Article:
I felt like it was a noble effort—but I hated it, personally. I remember sitting at the phone, working my way around the block I had been assigned, feeling like a sanctified telemarketer. I was relieved when each person told me he or she wasn’t interested. I knew the campaign must be doing some good and some people around the country would come to faith through the effort. Philippians 1:18 says, “But what does it matter? The important thing is that in every way, whether from false motives or true, Christ is preached. And because of this I rejoice.” I knew God was going to use the effort—but I wasn’t so sure he was going to use me. I followed the script, asking people questions about their lives, but inside I felt like asking, “I’m really bothering you, aren’t I? You really find this irritating and intrusive, don’t you? You probably feel worse about Christianity now than you did before I called, right?” Because that’s how I would feel if someone called me.
The nagging questions continued: If God wanted me to evangelize, why was it so hard? Why was it so foreign to my introvert personality? I felt like it wasn’t fair. God made some people noisier than others, and it seemed easy for them. But I wasn’t noisy, and I felt inferior, even displeasing to God.
One night in high school, some friends and I attended an evangelism training seminar. On Friday night, we learned the basics of sharing our faith, practicing on each other during the session. Our assignment was to share our testimony with someone before we came back the next day.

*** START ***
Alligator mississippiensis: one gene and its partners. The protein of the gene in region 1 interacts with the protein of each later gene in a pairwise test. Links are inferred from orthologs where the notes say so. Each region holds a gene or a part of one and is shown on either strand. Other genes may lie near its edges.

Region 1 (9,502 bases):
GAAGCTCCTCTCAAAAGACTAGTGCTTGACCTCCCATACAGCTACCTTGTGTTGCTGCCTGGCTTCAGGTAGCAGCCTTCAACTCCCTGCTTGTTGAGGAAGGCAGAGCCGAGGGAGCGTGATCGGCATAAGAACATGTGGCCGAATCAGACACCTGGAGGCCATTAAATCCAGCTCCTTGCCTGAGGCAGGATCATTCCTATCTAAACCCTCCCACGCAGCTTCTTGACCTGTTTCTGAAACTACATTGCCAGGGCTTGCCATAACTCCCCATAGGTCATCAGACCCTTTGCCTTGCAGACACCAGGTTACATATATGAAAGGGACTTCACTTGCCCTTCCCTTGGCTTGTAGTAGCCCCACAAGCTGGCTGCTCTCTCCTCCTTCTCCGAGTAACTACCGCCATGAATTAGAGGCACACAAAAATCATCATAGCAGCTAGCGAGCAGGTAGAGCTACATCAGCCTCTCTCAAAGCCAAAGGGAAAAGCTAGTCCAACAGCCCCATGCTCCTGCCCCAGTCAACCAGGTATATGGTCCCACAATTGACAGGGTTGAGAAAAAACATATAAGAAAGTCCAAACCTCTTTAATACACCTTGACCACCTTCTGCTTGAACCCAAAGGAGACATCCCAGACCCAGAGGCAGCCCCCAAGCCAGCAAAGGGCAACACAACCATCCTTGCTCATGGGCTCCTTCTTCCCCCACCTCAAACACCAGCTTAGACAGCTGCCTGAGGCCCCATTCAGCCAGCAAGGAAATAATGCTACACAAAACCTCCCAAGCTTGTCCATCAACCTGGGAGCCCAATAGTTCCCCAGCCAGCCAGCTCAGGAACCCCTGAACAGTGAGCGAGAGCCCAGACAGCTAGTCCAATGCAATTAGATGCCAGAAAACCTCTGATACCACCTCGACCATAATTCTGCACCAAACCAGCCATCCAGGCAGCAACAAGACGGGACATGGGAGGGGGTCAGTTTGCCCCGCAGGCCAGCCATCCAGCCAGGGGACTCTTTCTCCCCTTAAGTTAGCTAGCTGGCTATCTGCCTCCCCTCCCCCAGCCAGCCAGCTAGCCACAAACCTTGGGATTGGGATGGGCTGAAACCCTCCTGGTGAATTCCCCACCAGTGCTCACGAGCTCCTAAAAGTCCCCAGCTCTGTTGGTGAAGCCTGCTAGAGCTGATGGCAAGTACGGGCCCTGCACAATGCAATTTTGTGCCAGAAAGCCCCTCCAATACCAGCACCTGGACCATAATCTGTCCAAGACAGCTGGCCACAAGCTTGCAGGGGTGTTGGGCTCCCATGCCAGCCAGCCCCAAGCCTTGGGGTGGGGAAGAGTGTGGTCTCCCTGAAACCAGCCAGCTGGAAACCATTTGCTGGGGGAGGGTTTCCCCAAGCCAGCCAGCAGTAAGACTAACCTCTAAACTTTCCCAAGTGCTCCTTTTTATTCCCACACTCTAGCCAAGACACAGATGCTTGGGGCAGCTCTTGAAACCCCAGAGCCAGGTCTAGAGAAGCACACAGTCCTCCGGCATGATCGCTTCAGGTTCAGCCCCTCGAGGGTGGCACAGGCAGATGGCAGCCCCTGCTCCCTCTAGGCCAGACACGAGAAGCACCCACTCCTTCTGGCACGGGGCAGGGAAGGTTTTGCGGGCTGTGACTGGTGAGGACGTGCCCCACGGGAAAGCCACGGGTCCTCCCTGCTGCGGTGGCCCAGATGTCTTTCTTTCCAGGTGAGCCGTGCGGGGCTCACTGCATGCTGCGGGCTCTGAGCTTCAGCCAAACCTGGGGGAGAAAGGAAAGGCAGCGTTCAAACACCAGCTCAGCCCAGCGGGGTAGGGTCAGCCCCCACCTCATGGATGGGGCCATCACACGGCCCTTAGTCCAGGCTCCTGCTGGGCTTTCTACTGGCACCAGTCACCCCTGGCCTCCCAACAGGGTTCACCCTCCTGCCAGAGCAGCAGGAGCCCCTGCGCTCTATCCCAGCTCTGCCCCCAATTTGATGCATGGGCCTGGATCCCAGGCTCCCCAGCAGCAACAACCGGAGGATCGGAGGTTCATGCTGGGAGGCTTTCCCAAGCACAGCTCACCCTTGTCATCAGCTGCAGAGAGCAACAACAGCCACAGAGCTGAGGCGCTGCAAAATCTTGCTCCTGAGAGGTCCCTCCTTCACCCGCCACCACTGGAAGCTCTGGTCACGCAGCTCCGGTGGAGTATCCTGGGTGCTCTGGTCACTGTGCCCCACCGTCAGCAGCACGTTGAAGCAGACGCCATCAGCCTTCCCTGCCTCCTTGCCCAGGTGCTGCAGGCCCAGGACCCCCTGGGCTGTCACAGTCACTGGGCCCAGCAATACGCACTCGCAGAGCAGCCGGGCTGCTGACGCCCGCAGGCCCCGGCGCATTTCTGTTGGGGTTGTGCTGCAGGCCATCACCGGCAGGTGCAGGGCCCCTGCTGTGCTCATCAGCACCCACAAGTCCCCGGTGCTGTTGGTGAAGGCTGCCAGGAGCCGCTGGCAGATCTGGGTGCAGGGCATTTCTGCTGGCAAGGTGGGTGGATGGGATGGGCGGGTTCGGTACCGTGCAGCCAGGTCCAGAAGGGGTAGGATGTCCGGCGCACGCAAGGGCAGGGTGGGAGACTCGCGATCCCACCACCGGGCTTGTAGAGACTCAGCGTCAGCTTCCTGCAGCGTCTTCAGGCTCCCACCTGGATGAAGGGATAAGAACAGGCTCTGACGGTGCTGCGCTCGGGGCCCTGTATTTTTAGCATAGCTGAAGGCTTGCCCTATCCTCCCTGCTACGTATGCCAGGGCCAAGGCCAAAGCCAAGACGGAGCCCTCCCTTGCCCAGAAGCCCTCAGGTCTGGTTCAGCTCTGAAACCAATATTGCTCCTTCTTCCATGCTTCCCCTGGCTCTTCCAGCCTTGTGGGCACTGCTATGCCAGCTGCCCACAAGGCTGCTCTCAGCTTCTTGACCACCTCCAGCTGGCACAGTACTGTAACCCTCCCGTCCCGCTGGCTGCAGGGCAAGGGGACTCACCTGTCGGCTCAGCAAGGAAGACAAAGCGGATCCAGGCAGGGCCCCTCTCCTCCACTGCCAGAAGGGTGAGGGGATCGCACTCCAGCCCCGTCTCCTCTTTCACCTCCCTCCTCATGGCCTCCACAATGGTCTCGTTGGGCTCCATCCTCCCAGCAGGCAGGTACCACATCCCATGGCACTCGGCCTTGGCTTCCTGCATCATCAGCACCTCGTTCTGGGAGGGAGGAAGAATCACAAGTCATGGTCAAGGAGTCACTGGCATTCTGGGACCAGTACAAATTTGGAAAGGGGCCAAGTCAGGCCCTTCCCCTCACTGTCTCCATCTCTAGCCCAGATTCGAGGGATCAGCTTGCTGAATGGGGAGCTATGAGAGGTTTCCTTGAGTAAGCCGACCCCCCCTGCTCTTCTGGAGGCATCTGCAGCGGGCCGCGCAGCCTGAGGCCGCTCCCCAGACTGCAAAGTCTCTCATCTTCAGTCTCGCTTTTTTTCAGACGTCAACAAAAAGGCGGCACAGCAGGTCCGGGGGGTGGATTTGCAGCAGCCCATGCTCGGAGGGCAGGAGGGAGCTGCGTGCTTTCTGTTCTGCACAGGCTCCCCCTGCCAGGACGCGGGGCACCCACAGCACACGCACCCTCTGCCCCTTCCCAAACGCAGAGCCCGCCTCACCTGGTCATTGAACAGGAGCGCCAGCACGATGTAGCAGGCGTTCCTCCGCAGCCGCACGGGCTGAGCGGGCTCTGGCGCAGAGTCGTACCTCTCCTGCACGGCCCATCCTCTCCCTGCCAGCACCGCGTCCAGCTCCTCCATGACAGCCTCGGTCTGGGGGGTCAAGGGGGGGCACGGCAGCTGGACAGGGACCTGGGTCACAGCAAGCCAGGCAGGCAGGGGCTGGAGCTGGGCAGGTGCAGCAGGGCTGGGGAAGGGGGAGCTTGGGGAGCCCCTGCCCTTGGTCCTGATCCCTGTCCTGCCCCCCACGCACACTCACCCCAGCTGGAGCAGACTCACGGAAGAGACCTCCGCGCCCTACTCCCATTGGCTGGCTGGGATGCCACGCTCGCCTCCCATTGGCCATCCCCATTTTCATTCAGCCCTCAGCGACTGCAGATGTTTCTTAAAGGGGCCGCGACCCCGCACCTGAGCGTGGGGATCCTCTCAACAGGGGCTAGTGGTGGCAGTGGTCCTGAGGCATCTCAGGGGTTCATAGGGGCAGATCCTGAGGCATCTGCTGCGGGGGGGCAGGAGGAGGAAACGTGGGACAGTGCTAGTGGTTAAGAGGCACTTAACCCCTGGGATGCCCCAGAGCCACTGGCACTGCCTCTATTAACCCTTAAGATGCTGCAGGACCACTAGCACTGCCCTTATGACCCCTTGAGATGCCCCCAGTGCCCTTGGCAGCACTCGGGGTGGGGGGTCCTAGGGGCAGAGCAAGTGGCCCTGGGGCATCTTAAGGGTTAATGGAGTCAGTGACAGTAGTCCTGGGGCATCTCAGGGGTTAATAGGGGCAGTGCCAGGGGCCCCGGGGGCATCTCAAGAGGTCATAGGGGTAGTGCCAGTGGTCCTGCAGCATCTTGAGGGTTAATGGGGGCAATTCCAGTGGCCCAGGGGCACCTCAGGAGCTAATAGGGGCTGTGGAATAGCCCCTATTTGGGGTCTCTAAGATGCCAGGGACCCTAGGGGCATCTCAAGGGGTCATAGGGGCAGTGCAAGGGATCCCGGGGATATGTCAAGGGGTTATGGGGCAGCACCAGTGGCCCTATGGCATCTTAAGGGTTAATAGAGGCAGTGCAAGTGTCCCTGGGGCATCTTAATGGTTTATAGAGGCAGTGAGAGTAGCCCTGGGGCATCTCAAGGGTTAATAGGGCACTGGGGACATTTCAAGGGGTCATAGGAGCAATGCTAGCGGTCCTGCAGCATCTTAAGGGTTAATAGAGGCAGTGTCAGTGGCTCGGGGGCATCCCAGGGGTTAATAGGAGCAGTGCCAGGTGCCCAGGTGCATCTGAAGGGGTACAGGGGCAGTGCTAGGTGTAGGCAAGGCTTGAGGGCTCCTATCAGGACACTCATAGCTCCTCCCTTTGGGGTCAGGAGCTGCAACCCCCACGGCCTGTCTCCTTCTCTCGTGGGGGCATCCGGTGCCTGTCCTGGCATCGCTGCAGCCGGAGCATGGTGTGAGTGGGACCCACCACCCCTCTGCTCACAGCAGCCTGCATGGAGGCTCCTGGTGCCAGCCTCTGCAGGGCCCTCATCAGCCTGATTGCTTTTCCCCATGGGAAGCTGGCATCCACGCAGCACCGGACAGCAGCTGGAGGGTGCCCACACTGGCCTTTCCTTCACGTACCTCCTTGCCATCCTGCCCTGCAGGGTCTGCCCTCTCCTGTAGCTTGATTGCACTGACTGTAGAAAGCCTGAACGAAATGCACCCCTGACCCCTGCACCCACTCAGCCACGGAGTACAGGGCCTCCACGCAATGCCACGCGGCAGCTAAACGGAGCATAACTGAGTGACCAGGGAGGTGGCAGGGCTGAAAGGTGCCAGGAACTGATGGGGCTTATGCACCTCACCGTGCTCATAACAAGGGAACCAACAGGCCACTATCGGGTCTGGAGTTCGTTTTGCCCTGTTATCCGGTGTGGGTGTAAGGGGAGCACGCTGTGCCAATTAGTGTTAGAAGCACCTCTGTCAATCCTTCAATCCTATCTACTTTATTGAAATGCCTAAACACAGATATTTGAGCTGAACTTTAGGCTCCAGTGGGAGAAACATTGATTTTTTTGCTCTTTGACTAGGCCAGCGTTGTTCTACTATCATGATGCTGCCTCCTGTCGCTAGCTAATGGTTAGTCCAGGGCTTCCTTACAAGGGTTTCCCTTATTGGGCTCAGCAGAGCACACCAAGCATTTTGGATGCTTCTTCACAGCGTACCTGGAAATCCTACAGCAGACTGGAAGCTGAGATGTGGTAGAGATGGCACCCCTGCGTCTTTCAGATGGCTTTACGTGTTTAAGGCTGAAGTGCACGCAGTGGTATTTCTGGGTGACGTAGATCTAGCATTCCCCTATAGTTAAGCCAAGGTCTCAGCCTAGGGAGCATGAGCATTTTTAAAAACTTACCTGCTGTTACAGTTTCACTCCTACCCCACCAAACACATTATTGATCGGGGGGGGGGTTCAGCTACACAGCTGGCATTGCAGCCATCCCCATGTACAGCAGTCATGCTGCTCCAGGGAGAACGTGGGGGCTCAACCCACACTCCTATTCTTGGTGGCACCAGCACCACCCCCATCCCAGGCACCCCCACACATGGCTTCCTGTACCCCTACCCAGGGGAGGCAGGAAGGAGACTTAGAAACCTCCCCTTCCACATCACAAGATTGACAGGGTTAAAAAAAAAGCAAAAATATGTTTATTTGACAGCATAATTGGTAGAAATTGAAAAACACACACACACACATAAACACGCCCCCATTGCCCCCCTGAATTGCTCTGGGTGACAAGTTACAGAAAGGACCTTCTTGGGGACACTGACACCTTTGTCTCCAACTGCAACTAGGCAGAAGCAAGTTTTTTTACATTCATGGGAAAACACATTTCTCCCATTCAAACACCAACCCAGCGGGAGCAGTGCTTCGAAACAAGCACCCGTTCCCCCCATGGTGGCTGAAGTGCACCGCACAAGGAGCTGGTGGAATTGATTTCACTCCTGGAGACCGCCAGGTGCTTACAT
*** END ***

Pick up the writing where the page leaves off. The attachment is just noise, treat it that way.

Two of us left the meeting praying for an opportunity to share with someone that night. We cruised Central Avenue in Phoenix, looking for a likely candidate. We found him at McDonalds—a young employee on his break. He was sitting on one of the outdoor tables, smoking a cigarette. (Since he was smoking, we figured he was probably an unbeliever.)
We parked the car, approached him from behind, and sat on either side of him. After asking the appropriate questions, it was time to move into our presentation. I remember rushing to begin so my friend wouldn’t do it first, leaving me with the necessity of finding still another person. I didn’t stop until I was done. Finally I asked if he would like to pray to receive Christ. He responded, “Well, I gotta get back to work. Thanks for preaching.”
I felt great. I had witnessed. I could tell people I had witnessed. If someone asked me, “When was the last time you talked to someone about Christ?” I had an answer. In fact, I could use that answer for months now. I could even drop it into casual conversations with friends: “Well, last week when I was witnessing to a guy at McDonalds . . .”
But something didn’t make sense. I knew God wanted me to witness—but I always dreaded it. I knew God was supposed to give us power and boldness if we asked for it, but it never seemed to help.